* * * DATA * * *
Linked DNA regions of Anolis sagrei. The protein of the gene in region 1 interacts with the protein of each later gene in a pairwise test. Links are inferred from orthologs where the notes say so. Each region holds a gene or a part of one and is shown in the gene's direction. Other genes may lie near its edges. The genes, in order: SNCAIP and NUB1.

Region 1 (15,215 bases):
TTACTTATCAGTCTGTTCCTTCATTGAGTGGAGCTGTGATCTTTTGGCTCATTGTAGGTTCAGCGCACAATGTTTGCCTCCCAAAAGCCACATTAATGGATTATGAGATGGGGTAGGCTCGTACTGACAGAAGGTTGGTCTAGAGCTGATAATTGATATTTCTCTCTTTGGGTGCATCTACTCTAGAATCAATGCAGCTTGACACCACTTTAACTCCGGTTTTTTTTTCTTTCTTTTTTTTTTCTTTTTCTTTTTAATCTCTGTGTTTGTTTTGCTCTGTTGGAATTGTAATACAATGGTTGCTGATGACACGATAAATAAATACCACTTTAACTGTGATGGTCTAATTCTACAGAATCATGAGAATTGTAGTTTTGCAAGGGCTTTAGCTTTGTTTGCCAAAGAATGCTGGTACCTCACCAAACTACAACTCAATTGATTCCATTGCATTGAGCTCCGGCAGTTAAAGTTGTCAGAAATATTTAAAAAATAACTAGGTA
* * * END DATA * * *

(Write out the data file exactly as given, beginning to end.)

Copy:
Linked DNA regions of Anolis sagrei. The protein of the gene in region 1 interacts with the protein of each later gene in a pairwise test. Links are inferred from orthologs where the notes say so. Each region holds a gene or a part of one and is shown in the gene's direction. Other genes may lie near its edges. The genes, in order: SNCAIP and NUB1.

Region 1 (15,215 bases):
TTACTTATCAGTCTGTTCCTTCATTGAGTGGAGCTGTGATCTTTTGGCTCATTGTAGGTTCAGCGCACAATGTTTGCCTCCCAAAAGCCACATTAATGGATTATGAGATGGGGTAGGCTCGTACTGACAGAAGGTTGGTCTAGAGCTGATAATTGATATTTCTCTCTTTGGGTGCATCTACTCTAGAATCAATGCAGCTTGACACCACTTTAACTCCGGTTTTTTTTTCTTTCTTTTTTTTTTCTTTTTCTTTTTAATCTCTGTGTTTGTTTTGCTCTGTTGGAATTGTAATACAATGGTTGCTGATGACACGATAAATAAATACCACTTTAACTGTGATGGTCTAATTCTACAGAATCATGAGAATTGTAGTTTTGCAAGGGCTTTAGCTTTGTTTGCCAAAGAATGCTGGTACCTCACCAAACTACAACTCAATTGATTCCATTGCATTGAGCTCCGGCAGTTAAAGTTGTCAGAAATATTTAAAAAATAACTAGGTA